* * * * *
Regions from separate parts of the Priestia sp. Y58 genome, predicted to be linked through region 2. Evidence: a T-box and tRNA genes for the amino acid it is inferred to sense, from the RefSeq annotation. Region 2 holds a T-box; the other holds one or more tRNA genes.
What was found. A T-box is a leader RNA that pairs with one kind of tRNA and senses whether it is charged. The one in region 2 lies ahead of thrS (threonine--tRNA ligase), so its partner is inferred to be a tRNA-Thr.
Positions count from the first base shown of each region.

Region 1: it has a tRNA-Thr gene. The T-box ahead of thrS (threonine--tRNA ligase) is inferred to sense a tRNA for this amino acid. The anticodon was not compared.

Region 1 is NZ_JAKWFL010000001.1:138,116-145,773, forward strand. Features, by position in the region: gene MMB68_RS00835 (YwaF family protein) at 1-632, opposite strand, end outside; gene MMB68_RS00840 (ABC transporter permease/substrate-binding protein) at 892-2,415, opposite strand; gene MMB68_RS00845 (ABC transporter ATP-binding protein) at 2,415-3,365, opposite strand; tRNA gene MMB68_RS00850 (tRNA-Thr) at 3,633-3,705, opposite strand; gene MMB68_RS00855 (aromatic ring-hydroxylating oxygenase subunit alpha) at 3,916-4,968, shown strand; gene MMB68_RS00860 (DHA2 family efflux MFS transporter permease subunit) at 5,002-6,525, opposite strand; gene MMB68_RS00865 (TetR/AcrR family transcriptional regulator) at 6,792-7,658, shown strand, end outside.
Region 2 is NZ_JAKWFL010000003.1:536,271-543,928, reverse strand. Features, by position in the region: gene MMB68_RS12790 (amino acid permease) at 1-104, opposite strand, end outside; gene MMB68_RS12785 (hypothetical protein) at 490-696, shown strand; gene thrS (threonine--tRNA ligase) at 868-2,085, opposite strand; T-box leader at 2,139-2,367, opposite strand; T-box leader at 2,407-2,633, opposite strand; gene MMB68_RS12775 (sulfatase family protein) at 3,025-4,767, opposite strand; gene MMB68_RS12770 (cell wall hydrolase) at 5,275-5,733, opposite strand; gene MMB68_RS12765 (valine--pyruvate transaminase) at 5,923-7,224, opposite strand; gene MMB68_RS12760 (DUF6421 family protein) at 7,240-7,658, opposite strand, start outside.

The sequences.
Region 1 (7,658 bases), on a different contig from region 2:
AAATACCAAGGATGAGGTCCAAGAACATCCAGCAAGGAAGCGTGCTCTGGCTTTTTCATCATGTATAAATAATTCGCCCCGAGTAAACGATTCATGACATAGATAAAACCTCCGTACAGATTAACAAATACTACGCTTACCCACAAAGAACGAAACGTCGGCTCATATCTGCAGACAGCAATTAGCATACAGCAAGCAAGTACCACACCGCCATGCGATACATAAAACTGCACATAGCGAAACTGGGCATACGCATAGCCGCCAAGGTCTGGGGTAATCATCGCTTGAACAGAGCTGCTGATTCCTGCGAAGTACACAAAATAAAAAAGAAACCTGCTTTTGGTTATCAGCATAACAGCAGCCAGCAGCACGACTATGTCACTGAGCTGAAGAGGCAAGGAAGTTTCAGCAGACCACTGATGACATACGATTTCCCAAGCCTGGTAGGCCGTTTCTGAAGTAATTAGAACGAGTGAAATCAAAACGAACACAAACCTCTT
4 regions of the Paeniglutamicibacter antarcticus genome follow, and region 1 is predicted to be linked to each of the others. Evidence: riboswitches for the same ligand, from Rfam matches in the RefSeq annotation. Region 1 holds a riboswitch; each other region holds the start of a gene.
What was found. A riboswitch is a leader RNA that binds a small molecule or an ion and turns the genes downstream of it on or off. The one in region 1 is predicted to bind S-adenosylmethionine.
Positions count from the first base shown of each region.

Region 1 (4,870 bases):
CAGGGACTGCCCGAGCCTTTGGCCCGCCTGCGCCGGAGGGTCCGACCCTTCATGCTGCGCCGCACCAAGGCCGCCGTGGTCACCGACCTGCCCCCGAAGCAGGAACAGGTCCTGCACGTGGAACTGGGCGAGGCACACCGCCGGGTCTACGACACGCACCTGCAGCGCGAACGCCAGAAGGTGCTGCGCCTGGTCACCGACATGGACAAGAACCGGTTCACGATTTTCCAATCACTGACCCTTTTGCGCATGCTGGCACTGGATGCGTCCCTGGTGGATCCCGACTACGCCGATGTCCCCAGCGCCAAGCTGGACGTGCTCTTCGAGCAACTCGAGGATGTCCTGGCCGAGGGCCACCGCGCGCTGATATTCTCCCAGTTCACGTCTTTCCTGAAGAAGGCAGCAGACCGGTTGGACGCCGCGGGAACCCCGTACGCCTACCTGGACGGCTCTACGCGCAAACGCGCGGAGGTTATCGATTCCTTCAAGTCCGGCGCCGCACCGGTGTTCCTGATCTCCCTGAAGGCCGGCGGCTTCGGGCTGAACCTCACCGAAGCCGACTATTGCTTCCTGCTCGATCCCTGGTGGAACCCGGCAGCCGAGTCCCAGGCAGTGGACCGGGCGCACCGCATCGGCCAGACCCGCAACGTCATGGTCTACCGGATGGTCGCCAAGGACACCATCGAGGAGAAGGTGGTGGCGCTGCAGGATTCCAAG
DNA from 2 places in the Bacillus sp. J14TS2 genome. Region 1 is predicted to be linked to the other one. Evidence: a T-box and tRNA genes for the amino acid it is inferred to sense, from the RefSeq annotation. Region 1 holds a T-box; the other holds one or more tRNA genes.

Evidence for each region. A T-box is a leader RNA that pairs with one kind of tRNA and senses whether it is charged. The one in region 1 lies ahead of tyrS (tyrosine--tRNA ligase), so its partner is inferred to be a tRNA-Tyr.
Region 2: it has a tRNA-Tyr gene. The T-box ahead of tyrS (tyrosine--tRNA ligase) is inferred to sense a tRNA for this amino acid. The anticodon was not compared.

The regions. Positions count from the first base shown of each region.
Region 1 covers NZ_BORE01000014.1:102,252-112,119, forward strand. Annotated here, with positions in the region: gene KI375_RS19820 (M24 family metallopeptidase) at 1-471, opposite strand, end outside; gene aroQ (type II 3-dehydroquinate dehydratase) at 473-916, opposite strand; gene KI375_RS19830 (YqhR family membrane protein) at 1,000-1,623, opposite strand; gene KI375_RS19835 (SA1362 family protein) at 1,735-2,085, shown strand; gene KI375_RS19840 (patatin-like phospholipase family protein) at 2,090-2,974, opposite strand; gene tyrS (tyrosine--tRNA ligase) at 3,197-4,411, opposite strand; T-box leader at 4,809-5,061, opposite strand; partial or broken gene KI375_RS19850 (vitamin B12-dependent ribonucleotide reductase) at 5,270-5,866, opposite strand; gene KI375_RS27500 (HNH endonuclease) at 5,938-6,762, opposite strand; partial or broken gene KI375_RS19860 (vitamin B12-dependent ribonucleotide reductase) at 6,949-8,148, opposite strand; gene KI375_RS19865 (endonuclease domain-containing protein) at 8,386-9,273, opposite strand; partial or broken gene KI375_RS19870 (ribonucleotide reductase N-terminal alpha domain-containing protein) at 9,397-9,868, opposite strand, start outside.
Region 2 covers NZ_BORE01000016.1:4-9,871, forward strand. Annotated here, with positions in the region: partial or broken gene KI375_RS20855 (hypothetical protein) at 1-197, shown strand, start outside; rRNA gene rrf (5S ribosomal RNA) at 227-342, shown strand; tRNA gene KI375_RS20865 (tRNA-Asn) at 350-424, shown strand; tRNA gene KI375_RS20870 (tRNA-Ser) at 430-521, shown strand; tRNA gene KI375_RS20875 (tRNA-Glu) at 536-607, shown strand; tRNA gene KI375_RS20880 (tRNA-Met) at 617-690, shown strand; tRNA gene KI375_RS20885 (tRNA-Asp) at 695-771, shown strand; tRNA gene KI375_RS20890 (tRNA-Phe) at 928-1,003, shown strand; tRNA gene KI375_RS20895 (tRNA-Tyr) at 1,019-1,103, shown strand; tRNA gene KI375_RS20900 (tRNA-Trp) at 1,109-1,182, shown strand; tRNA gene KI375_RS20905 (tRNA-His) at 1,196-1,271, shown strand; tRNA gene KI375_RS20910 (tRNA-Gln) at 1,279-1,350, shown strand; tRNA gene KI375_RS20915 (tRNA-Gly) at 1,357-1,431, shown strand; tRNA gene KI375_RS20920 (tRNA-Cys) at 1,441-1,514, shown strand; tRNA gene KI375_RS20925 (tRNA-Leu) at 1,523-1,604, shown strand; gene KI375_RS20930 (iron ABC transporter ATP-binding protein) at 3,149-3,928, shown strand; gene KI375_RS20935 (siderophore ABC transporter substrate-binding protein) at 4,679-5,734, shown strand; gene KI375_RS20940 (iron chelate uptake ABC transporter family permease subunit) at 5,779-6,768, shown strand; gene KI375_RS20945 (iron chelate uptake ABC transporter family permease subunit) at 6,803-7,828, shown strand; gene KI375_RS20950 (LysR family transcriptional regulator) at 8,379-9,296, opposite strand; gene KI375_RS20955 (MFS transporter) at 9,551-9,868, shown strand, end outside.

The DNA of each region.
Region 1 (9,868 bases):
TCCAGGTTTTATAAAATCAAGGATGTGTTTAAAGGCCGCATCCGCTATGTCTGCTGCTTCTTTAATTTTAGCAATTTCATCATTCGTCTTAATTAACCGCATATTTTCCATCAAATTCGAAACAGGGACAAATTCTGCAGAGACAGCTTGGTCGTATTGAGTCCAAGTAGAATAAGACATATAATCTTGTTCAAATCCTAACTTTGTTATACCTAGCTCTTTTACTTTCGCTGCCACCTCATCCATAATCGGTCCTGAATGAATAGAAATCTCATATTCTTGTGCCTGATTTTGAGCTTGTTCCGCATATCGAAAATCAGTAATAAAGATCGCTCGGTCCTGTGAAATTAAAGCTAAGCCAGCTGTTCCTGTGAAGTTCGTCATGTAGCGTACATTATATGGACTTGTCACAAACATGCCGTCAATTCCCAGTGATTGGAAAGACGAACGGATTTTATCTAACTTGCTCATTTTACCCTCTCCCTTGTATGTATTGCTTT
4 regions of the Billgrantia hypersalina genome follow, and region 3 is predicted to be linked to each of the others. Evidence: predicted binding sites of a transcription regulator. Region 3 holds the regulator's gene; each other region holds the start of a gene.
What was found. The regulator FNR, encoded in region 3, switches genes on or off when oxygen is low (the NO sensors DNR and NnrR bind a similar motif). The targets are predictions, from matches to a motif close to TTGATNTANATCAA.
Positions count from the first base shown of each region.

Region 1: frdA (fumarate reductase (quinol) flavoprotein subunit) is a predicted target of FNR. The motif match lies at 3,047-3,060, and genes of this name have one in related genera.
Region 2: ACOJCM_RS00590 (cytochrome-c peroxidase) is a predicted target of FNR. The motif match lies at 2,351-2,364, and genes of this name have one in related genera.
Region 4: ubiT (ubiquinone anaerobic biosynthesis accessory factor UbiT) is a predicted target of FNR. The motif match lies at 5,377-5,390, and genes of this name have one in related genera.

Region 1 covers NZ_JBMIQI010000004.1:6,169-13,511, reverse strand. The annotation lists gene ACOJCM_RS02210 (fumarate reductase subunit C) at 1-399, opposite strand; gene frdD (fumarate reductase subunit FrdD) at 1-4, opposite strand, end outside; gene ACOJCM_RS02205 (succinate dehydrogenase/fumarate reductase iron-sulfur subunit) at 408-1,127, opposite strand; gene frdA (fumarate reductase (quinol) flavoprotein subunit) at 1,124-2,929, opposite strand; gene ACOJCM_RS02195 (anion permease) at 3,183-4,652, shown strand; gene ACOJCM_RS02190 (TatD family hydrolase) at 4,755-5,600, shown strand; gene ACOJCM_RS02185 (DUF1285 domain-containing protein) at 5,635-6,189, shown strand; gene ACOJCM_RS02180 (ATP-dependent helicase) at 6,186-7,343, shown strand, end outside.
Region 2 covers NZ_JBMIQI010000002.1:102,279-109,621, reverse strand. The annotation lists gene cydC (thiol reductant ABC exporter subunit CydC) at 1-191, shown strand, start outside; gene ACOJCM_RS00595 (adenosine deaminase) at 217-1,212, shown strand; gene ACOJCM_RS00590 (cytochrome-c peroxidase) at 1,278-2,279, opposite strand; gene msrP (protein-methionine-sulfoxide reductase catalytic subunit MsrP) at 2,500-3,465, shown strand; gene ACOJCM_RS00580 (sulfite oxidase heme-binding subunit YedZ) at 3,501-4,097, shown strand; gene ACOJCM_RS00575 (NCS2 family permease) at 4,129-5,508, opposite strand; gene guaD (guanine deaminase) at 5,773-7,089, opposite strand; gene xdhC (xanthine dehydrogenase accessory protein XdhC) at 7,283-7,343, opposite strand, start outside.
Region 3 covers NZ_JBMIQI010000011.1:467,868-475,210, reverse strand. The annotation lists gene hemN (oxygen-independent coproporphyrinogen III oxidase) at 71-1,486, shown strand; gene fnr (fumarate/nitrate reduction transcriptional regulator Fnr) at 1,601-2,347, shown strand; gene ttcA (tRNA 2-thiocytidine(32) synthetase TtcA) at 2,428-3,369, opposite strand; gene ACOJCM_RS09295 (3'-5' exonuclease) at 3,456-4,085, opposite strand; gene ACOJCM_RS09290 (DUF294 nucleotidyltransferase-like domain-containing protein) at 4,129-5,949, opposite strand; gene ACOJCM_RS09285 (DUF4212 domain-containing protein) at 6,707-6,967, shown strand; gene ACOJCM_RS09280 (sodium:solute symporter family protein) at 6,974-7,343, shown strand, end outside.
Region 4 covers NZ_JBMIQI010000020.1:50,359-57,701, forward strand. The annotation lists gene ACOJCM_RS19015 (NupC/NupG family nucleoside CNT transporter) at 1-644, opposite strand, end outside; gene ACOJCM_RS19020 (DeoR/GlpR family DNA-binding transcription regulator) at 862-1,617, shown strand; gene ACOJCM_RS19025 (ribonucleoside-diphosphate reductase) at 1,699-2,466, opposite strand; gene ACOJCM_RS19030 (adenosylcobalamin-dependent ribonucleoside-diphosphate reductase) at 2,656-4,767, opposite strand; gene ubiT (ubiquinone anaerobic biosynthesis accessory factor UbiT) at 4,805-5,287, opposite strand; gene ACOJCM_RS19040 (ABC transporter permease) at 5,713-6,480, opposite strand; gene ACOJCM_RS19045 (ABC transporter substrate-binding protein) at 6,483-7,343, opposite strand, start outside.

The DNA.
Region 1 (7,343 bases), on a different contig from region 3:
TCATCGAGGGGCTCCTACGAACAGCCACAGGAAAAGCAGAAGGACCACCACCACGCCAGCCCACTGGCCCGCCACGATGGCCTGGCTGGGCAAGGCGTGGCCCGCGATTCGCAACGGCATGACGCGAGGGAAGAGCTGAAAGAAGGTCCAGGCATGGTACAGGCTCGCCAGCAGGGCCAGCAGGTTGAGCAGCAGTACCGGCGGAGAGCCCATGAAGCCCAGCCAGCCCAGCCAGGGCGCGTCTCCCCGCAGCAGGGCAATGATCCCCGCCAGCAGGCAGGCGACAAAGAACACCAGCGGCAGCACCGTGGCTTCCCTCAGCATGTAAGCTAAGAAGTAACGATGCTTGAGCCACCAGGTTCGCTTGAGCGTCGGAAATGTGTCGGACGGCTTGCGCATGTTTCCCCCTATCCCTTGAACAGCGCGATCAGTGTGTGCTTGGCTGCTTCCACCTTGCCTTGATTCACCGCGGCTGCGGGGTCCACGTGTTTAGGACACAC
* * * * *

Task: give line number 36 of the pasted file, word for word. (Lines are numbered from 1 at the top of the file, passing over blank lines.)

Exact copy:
TCATCGAGGGGCTCCTACGAACAGCCACAGGAAAAGCAGAAGGACCACCACCACGCCAGCCCACTGGCCCGCCACGATGGCCTGGCTGGGCAAGGCGTGGCCCGCGATTCGCAACGGCATGACGCGAGGGAAGAGCTGAAAGAAGGTCCAGGCATGGTACAGGCTCGCCAGCAGGGCCAGCAGGTTGAGCAGCAGTACCGGCGGAGAGCCCATGAAGCCCAGCCAGCCCAGCCAGGGCGCGTCTCCCCGCAGCAGGGCAATGATCCCCGCCAGCAGGCAGGCGACAAAGAACACCAGCGGCAGCACCGTGGCTTCCCTCAGCATGTAAGCTAAGAAGTAACGATGCTTGAGCCACCAGGTTCGCTTGAGCGTCGGAAATGTGTCGGACGGCTTGCGCATGTTTCCCCCTATCCCTTGAACAGCGCGATCAGTGTGTGCTTGGCTGCTTCCACCTTGCCTTGATTCACCGCGGCTGCGGGGTCCACGTGTTTAGGACACAC